DroneCode Probe

Zubax DroneCode Probe is a generic JTAG / SWD + UART console adapter compatible with most ARM Cortex based designs and in particular with hardware maintained by the DroneCode project.

The design is based on Black Magic Probe and is distributed under open source licenses. Additional description of its features can be found at the Black Magic Probe home page: http://www.blacksphere.co.nz/main/blackmagic.

The schematics and PCB sources can be found at the project repository: https://github.com/Zubax/dronecode_probe.

USB interface

DroneCode Probe will be detected by the host as two virtual serial port devices. The port with the lower number is connected to the GDB server on the debugger. The port with the higher number is connected to the UART interface.

For example, the host may represent the debugger as follows:

  • COM3 (on Windows), or /dev/ttyACM0 (on Linux) - GDB interface. Baud rate and other parameters of a typical serial port are irrelevant for this interface.
  • COM4 (on Windows), or /dev/ttyACM1 (on Linux) - UART interface. This is a typical USB-UART adapter interface.

Drivers for Linux/Mac/Windows

Linux and Mac

DroneCode Probe does not require drivers on Linux and Mac, since it uses standard CDC-ACM USB profile.


Windows drivers can be downloaded from the Black Magic Probe home page: http://www.blacksphere.co.nz/main/blackmagic.


This section documents the available debug interfaces and their connectors, except micro-USB since its purpose is evident.


Both connectors DCD-M and DCD-S feature the same pinout, documented in the table below. They expose both SWD and UART interfaces to the target, where UART is typically used to access the debug serial console of the target. DCD stands for DroneCode Debug, and the letters M and S mean medium and small, respectively.

Pin Type Name Comment
1 IN TPWR Target power sense; also can be used to power the target
2 IN UART_RX Serial input
3 OUT UART_TX Serial output
4 IN/OUT SWDIO SWD data line
5 OUT SWDCLK SWD clock line

Connector part numbers are as follows:

Name Manufacturer Part number Pitch Datasheet
DCD-M JST BM06B-SRSS-TB (top entry); or SM06B-SRSS-TB (side entry) 1 mm http://www.jst-mfg.com/product/pdf/eng/eSH.pdf
DCD-S JST SM06B-SURS-TF 0.8 mm http://www.jst-mfg.com/product/pdf/eng/eSUR.pdf

ARM Cortex M debug connector

This is the standard ARM Cortex M Debug Connector that can be seen on many other ARM debuggers.

Pin Name

Pixhawk v1 serial

This connector exposes only serial interface. It can be used as a general UART interface, and its pinout is compatible with the debug serial port on Pixhawk v1.

Pin Type Name Comment
1 Power OUT 5V Optional 5V output to the target directly from USB. Disabled by default; refer to the schematic to see what hardware modifications are required to enable it.
2 Not used
3 Not used
4 IN UART_RX Serial input
5 OUT UART_TX Serial output


Also see the Black Magic Probe wiki: https://github.com/blacksphere/blackmagic/wiki.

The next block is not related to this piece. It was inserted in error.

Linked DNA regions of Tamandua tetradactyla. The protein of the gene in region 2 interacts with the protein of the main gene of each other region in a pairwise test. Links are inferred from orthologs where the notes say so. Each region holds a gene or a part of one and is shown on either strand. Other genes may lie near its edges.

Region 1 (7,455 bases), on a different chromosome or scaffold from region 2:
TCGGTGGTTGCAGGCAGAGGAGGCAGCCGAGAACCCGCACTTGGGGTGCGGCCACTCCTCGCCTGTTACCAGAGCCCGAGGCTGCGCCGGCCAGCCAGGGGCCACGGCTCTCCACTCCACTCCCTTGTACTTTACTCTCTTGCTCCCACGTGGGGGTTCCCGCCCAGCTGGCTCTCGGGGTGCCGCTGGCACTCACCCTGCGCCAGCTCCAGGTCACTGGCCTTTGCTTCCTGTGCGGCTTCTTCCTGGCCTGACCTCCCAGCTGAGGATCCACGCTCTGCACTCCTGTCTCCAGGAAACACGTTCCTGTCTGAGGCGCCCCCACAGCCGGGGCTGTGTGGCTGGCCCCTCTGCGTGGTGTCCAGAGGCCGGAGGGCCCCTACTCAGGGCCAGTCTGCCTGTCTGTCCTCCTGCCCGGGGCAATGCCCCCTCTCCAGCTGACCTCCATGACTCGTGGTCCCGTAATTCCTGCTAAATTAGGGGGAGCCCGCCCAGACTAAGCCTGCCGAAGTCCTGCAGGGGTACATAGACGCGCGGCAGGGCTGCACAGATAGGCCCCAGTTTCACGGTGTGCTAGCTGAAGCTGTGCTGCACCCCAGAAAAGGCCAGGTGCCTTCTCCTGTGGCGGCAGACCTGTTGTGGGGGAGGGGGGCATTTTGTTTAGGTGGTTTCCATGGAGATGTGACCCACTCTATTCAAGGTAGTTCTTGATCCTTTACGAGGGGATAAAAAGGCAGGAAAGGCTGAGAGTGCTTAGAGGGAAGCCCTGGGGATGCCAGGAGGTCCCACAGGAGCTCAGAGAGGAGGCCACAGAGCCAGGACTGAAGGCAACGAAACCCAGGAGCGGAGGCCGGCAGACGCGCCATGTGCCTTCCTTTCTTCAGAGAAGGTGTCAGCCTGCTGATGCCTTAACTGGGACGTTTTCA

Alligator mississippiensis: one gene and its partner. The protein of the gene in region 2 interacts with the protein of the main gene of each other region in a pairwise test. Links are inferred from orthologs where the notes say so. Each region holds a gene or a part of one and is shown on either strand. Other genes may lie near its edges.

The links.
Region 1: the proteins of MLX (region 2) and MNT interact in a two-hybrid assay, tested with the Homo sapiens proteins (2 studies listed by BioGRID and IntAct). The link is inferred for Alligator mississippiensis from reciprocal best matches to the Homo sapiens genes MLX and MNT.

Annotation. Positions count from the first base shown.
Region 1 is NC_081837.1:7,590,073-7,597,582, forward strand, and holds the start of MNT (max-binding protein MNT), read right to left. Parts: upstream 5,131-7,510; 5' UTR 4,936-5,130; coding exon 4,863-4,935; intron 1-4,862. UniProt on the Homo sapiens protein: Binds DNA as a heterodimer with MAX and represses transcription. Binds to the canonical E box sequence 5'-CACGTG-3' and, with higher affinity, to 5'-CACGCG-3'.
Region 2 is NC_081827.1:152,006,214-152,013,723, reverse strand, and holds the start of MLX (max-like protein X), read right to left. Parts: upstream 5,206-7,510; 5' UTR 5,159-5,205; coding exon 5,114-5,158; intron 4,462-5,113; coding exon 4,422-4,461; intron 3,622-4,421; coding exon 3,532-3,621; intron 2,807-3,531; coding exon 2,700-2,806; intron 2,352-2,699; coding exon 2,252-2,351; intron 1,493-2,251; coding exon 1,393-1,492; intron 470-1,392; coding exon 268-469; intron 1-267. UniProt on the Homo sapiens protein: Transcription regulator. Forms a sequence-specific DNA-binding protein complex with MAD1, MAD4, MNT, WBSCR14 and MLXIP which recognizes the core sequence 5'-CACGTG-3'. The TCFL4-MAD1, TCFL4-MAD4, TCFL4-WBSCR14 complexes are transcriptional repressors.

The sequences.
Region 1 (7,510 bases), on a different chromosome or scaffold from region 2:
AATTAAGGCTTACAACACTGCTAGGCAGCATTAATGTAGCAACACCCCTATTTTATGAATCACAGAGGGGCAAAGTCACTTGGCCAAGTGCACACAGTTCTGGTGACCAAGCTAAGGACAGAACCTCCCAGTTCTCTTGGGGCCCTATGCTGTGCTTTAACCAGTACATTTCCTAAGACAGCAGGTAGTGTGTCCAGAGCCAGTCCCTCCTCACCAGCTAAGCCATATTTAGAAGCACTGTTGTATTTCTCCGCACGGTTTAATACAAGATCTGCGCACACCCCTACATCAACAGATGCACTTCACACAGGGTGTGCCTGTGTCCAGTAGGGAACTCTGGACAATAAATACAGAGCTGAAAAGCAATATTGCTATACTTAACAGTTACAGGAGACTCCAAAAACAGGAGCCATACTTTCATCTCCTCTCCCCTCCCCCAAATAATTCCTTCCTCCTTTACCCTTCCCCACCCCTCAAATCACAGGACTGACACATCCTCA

Uploading and debugging an ELF executable

First, start GDB and pass the path to the ELF as a command line argument. For example:

arm-none-eabi-gdb firmware.elf

Then, execute the following in the GDB’s internal command line:

tar ext /dev/ttyACM0    # Or another port
mon swdp_scan
attach 1

Debugging with Eclipse

  • Open your Eclipse project.
  • Go WindowPreferencesRun/DebugLaunchingDefault Launchers:
    • Select GDB Hardware Debugging[Debug], then tick only Legacy GDB Hardware Debugging Launcher, and make sure that the option for GDB (DSF) is disabled.
  • Go RunDebug Configurations:
    • Invoke the context menu for GDB Hardware Debugging, select New.
    • Tab Debugger:
      • Set the field GDB Command to arm-none-eabi-gdb (or other if necessary).
      • Untick Use remote target.
    • Tab Startup:
      • If a boot loader is used, make sure that Image offset is configured correctly.
      • [Optional] Enter the following line in the field Run Commands: run.
      • Enter the following in the field Initialization Commands:
# Make sure to select the correct port here
target extended /dev/ttyACM0
# Use jtag_scan instead of swdp_scan if necessary
monitor swdp_scan
attach 1

ChibiOS users: You can install ChibiOS plugins from the following update site: http://www.chibios.org/eclipse/chibistudio. More info: http://cxkg.net/chibios-board-generator

Powering the target from DroneCode Probe

Examples below are for the GDB’s internal command line.

(gdb) monitor tpwr enable         # Enabling the power (it's always disabled by default)
(gdb) monitor tpwr                # Requesting the status
Target Power: enabled
(gdb) monitor tpwr disable        # Disabling the power
(gdb) monitor tpwr
Target Power: disabled

Updating the device’s own firmware

First, clone the firmware source repository from the link provided at the end of this page.

Connect the board to USB while holding the button BOOT. The red LED on the board should start blinking.

If you’re running Linux, the system will report the device as follows:

$ dmesg
usb 2-6.2.3: new full-speed USB device number 12 using ehci-pci
usb 2-6.2.3: New USB device found, idVendor=1d50, idProduct=6017
usb 2-6.2.3: New USB device strings: Mfr=1, Product=2, SerialNumber=3
usb 2-6.2.3: Product: Black Magic Probe (Upgrade)
usb 2-6.2.3: Manufacturer: Black Sphere Technologies
usb 2-6.2.3: SerialNumber: B5DCABF5

Then go to the directory with firmware sources and execute the following script, assuming that src/blackmagic.bin is the path to the firmware image:

sudo scripts/stm32_mem.py src/blackmagic.bin

Disconnect the board afterwards.

Alternative instructions for this step are available from: http://px4.io/dev/jtag/black_magic_probe.